• “I think I kept trying to convince him I was crazy. And he kept saying, ‘No, you’re not crazy.’ […] You wouldn’t necessarily say a Vietnam Vet was crazy. You’d say they are responding like you’d expect to extraordinary circumstances.”
    • “I’m not the only one who have [sic] this problem. A lots, millions of people, you know. […] They don’t have nothing to do with that. I guess I have to live.”
  • Responsibility: While we don’t have control over what happened to us, we are the only ones who can help ourselves heal. “A third essential resource that people acquired or refined was the ability to take an appropriate amount of responsibility for their healing journeys. They participated actively in the process of healing. Once again, some participants already had developed this skill, and some acquired or refined it from their helpers.”
    “You need a lot of energy and a lot of work … it takes a lot of work. It doesn’t just happen. It’s not like a magic wand.” This patient understood that they had to actively participate in the healing process.
  • Positivity: “Another resource that people acquired or refined during their healing journey was choose to be positive—that is to have some optimism about their situation.” People have varying predispositions to positivity. In the study, positivity was important in helping people heal. This doesn’t mean a toxic positivity, but rather simply finding some good in life and feeling hopeful about our situations.

Helping Relationships

“Connection to others was an essential part of all the healing journeys.” Humans are social creatures, and even the most introverted of us need close relationships. Friends and family add meaning and value to life and help support us, in good times and bad. When we experience relational trauma, relationships can feel scary, but reestablishing safety and trust in relationships is where the healing happens. (To be clear, we do not mean reestablishing safety and trust with abusers, but rather finding other healing relationships.) “When safety and trust had been established, people were able to connect with helpers. The nature of the behaviours of helpers that fostered healing ranged from small acts of kindness to unconditional love.”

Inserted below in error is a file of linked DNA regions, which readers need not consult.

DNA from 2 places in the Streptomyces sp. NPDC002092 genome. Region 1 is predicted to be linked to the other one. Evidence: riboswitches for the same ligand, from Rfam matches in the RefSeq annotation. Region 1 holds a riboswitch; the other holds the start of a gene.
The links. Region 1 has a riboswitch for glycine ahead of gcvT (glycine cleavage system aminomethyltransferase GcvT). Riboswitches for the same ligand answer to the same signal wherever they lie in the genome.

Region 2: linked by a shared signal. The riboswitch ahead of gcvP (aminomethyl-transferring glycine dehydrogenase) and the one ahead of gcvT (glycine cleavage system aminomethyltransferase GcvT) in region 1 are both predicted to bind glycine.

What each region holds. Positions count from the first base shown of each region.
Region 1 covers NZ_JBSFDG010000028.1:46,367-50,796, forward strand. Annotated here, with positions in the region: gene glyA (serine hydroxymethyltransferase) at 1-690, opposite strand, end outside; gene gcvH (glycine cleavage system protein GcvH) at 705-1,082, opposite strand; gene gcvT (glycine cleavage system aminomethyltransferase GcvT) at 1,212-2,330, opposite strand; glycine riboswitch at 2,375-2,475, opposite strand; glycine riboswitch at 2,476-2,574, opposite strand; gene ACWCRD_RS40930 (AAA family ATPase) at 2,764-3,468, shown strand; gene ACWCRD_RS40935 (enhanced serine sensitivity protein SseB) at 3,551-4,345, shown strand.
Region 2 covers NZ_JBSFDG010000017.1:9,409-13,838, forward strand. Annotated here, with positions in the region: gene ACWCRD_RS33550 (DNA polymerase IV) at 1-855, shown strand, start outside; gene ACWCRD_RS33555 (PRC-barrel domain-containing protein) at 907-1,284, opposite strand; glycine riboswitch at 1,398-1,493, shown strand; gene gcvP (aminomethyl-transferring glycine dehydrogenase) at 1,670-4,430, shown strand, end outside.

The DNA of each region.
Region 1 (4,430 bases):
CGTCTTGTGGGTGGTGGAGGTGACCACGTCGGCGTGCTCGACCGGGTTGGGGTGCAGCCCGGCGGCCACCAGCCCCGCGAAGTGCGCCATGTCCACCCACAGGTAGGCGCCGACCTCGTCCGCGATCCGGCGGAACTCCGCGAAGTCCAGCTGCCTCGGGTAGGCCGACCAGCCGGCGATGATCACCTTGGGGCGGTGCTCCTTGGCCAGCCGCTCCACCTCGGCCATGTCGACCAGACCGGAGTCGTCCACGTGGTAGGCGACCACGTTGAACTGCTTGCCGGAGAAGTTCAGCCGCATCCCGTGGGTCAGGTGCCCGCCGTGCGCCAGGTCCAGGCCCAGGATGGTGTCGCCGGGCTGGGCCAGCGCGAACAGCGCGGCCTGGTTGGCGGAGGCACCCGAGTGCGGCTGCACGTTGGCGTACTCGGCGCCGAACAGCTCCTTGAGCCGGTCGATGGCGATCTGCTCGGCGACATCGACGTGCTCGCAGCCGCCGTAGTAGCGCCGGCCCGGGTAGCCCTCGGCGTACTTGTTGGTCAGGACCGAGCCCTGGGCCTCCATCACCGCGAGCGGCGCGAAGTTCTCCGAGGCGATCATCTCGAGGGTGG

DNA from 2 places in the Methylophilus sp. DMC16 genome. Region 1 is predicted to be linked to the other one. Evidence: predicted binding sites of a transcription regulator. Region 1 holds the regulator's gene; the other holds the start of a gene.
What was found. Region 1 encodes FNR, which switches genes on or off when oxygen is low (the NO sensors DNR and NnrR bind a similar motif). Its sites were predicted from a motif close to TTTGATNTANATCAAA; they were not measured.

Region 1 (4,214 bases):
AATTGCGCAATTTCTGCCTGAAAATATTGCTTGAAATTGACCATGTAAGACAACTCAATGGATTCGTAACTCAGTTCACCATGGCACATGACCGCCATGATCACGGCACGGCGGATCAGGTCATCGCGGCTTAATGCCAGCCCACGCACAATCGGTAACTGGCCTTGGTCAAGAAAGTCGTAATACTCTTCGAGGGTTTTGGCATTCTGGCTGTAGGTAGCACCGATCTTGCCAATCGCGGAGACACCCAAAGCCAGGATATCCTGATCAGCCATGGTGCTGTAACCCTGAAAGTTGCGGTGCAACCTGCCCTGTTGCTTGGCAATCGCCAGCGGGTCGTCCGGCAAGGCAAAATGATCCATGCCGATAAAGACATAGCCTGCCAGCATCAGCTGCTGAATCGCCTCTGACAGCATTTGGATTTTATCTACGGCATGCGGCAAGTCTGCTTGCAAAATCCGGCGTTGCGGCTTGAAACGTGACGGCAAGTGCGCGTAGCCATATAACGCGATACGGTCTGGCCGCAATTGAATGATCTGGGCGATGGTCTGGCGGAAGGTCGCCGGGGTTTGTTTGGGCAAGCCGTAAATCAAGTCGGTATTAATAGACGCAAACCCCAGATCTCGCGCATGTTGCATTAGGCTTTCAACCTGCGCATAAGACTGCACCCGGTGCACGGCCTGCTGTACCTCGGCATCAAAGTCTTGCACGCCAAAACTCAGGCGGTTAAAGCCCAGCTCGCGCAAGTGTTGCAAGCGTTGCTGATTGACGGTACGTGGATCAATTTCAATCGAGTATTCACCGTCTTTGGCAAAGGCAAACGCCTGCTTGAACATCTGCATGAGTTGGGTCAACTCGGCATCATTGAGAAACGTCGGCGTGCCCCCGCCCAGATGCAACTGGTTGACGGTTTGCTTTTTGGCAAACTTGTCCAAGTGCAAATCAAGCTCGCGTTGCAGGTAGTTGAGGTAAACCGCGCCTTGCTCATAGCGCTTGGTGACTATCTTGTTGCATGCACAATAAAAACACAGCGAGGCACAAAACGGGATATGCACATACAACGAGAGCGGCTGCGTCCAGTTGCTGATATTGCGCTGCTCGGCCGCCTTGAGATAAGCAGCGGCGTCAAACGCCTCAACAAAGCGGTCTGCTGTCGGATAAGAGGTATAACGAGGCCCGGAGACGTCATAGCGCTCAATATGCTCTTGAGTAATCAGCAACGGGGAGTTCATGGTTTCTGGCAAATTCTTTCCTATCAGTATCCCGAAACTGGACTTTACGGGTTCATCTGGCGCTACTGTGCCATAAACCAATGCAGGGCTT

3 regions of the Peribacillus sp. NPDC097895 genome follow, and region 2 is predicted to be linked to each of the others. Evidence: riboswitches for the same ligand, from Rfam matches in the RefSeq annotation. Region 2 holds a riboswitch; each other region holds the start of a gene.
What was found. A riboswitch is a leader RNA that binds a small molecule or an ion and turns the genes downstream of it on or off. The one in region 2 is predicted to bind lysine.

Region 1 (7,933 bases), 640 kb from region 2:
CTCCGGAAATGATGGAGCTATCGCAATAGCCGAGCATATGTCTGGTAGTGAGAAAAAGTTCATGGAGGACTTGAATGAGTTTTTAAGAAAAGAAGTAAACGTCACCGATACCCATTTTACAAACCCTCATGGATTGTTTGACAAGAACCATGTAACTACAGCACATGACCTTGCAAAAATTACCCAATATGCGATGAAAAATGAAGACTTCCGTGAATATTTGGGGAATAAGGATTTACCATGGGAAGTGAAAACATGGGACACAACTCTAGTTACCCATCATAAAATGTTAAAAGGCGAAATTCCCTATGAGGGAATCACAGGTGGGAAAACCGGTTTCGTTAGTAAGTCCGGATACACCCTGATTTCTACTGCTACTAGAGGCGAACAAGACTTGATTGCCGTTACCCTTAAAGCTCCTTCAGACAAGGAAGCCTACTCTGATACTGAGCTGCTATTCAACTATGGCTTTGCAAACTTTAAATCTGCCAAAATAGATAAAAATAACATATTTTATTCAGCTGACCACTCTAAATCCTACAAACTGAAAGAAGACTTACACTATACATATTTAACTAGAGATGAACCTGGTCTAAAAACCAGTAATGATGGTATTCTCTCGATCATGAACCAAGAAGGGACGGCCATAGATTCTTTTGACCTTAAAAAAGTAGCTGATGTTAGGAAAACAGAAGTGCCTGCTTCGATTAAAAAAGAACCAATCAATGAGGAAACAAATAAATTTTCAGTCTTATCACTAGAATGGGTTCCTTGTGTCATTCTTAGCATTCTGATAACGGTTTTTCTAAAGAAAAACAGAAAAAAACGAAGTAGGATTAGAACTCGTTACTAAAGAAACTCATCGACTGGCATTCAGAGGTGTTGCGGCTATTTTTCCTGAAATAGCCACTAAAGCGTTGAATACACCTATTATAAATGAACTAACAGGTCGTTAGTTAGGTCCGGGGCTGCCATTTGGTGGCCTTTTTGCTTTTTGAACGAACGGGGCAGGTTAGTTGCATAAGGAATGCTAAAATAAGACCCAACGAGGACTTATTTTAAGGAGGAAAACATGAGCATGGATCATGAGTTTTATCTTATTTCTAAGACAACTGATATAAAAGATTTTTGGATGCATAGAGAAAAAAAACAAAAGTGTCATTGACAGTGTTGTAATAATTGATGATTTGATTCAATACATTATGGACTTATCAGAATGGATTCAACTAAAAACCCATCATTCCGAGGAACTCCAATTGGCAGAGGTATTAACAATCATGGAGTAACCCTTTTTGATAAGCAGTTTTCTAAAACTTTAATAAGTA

• “Moving from being wounded, through suffering to healing, is possible. It is facilitated by developing safe, trusting relationships and by positive reframing that moves through the weight of responsibility to the ability to respond.”
  • “Relationships with health professionals were among these but were not necessarily any more important to the healing journey than other kinds of helpers, which included family members, friends, spirituality and their God, pets, support groups, administrators, case workers and supervisors.”

Healing

Healing probably means different things to different people, but one definition that emerged from the study is: “The re-establishment of a sense of integrity and wholeness.” Healing was an emergent property that resulted from each individuals’ complex healing journey, a result of bridged connections between resources and relationships. Healing, in this sense, does not mean cured—none of the study participants were cured of their ailments—”but all developed a sense of integrity and wholeness despite ongoing pain or other symptoms.” In varying degrees, “they were able to transcend their suffering and in some sense to flourish.” When we begin to heal, we find increased capacity for hope, renewed motivation to help others, and are more able to accept ourselves as we are.

Suffering

Suffering is the ongoing pain from wounding. There is debate about whether or not one actually needs to experience suffering on the path to healing.

Wounding

Wounding happens when we experience physical or emotional harm. It can stem from chronic illness or by physical or psychological trauma for which we do not have the tools to cope, or a combination of those factors. “The degree and quality of suffering experienced by each individual is framed by contextual factors that include personal characteristics, timing of their initial or ongoing wounding in the developmental life cycle and prior and current relationships.”